It is important for the body of Christ to get along and to recognize how special each believer is. This chapter should be a blessing to anyone who is a follower of Christ, for it shows the lengths that Christ went to in order to allow each of us to be a part of His family.

Join us for Walk Through the Bible's Old Testament Seminar at Woodbury Community Church, April 11, 2010

Walk Thru the Bible is Coming to Woodbury Community Church on Sunday, April 11. Join us for a life-changing day as we discover the Old Testament in powerful ways. Check out this video, and if interested call the church office at (651) 739-1427 to register you and your family today!

Monday, March 15, 2010

Notes from my Bible Study for March 15, 2010

Today's Reading: Psalm 74, Exodus 20:1‐17, Ezra 10, Romans 9:30‐10:21

Psalm 74 -
The temple was the greatest symbol of national pride in the nation of Israel. And now it lay in ruins. Psalm 74 is a psalm of lament, meant to be sung by the people to remember what had happened to God's temple. It is a psalm of Asaph, and it reveals the depth of despair that the people must have felt as they reflected upon that which was now lost. The psalm asks God to work on behalf of His people. In our toughest days, there is nowhere to turn but God. That is what Asaph does, and calls the people to do as well.

Exodus 20:1-17 - Ten Commandments, given from God to Moses for the Children of Israel. These commands make up the moral fabric of society. Thousands of others laws would come, but there would be no need for these laws if the Ten Commandments were lived out.

When Jesus was asked in the New Testament what the Greatest Commandment was, He answered to love the Lord your God with all of you heart, soul, mind and strength, and the second is like it; to love your neighbor as yourself. if we love God first, and love others second, we will never be guilty of breaking any of these commands. Our sin is a result of choosing to believe that our way is better than God's. Choose wisely.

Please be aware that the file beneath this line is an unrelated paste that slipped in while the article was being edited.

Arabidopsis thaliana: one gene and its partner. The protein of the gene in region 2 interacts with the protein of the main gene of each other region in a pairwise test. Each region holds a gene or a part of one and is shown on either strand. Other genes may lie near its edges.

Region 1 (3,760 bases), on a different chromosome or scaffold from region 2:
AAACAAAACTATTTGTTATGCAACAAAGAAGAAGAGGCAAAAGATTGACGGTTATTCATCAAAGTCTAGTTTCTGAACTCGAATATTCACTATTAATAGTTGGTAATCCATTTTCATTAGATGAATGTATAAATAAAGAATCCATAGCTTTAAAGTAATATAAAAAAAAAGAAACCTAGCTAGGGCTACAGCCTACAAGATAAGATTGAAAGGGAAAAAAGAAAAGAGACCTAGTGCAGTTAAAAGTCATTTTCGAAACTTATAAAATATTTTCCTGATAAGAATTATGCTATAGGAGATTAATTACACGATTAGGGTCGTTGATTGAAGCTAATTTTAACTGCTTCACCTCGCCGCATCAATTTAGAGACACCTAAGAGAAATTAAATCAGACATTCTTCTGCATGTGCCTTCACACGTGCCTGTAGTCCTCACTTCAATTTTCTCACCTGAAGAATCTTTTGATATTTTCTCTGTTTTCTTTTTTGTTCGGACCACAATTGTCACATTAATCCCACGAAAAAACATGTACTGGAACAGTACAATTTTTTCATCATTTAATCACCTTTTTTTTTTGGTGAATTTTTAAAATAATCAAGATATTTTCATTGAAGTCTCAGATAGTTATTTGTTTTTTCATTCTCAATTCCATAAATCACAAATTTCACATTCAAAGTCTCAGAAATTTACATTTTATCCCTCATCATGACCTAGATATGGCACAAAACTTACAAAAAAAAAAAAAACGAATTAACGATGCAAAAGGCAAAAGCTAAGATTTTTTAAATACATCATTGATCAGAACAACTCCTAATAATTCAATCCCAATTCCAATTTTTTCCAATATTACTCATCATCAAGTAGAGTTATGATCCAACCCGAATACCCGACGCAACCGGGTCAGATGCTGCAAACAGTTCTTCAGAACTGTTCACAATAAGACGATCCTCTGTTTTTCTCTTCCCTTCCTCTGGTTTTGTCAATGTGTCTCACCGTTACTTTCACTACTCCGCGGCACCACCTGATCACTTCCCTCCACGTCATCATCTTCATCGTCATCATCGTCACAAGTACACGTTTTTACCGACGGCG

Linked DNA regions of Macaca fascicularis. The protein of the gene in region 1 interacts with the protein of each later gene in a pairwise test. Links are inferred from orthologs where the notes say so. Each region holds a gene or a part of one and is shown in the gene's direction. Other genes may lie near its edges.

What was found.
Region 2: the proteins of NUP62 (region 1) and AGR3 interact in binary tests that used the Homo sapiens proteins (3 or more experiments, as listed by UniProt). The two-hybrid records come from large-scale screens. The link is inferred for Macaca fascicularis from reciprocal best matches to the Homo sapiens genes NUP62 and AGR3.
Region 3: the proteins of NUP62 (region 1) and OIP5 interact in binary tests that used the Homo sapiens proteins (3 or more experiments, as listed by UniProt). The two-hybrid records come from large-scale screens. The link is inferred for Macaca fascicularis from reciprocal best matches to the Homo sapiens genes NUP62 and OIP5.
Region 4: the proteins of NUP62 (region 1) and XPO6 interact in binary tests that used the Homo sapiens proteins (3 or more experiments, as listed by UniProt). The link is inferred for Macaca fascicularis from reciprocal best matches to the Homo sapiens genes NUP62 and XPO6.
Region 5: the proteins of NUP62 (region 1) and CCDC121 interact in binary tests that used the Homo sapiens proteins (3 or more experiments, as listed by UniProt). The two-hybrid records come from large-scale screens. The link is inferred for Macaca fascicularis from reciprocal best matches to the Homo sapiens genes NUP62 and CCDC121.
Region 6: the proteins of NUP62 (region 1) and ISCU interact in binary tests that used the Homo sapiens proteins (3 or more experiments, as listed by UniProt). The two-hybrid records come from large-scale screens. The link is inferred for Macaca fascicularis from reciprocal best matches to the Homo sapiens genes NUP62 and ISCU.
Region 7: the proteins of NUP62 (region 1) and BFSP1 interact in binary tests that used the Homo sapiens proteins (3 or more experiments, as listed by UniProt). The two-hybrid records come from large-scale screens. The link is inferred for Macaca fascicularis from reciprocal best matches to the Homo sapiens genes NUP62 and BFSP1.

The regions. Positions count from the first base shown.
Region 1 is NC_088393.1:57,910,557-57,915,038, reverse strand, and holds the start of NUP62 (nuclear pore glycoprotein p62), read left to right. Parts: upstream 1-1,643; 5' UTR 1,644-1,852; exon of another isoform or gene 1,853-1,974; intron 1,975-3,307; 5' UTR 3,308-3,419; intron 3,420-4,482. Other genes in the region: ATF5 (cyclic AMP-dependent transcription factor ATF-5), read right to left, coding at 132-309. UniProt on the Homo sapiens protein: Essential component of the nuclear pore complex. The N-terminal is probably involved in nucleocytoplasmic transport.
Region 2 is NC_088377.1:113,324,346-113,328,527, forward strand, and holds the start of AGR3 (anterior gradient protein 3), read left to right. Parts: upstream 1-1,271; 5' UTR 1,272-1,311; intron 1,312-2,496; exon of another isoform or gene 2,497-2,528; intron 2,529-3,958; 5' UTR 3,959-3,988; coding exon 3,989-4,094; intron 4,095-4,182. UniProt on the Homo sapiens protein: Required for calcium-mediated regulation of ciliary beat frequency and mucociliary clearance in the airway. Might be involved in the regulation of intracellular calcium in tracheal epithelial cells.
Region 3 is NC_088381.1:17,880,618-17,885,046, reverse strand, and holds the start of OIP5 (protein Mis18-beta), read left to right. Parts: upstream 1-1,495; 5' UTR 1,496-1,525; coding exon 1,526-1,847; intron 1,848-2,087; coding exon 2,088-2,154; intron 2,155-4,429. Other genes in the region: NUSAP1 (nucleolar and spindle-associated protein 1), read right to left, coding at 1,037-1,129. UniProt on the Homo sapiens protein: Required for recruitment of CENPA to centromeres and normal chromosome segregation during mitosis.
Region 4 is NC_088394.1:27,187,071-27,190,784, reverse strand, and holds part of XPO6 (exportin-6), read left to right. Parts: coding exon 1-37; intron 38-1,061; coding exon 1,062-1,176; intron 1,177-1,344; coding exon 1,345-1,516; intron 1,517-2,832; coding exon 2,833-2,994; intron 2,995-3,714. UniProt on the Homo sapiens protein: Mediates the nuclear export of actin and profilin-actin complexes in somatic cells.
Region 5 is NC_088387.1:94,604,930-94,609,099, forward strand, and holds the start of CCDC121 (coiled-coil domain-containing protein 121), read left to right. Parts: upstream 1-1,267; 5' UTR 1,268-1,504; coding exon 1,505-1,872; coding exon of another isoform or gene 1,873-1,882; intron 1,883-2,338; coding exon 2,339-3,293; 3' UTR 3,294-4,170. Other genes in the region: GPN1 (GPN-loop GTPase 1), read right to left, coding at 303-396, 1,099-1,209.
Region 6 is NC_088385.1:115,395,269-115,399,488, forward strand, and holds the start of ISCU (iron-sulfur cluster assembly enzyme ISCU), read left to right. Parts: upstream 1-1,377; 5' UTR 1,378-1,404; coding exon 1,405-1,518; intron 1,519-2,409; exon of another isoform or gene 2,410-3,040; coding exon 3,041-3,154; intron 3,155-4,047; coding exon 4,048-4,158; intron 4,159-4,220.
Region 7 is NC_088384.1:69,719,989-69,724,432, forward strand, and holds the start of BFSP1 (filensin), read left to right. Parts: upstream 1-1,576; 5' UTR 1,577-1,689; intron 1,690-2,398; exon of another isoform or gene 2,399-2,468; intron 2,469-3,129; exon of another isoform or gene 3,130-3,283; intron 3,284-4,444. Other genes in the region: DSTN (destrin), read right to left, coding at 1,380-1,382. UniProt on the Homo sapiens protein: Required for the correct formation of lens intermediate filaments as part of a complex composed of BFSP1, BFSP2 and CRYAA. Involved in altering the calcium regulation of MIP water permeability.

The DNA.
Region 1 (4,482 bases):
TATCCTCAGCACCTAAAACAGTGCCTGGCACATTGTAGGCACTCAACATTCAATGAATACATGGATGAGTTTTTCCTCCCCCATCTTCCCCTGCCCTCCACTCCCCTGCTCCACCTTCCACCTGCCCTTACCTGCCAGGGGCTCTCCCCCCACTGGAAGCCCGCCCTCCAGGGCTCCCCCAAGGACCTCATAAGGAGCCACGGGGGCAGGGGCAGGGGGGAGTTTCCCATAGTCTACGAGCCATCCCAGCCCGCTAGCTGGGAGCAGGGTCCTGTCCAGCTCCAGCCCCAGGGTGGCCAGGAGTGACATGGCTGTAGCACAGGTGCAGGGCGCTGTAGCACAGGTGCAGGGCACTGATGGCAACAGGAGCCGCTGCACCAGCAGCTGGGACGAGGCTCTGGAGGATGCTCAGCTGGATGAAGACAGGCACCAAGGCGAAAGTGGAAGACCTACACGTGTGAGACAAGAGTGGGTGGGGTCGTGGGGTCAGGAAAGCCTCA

Ezra 10 - Ezra ten picks up where the last chapter left off. The people recognize their sin in marrying foreign women. The vast majority make amends before God. They put away their foreign wives and covenant themselves once again to God. It seems harsh in our western mindsets to see such behavior, but God was calling these men to live a holy life, set apart to Him. They were his people, and were not to intermarry with those who were not.

Romans 9:30-10:21 - Paul reasserts that salvation is for everyone, Jew and Gentile, but that we have a responsibility in the matter. In Romans 9, we read about a God who calls people to Himself. In Romans 10:9-10, we read about our responsibility in the matter:

9 because, if you confess with your mouth that Jesus is Lord and believe in your heart that God raised him from the dead, you will be saved. 10 For with the heart one believes and is justified, and with the mouth one confesses and is saved.

How many people there are who miss heaven because of the distance between their head and their heart. We must humble ourselves and accept God's free gift of salvation. We must allow Jesus Christ to rule as Lord of our lives. We must recognize that Jesus is who He said that He was. He is the way, the truth and the life. No one comes to the Father except through Jesus. We must recognize that because of Jesus' resurrection power, all of us have the gift of salvation available to us. The question is, "Will we accept Christ's free gift?"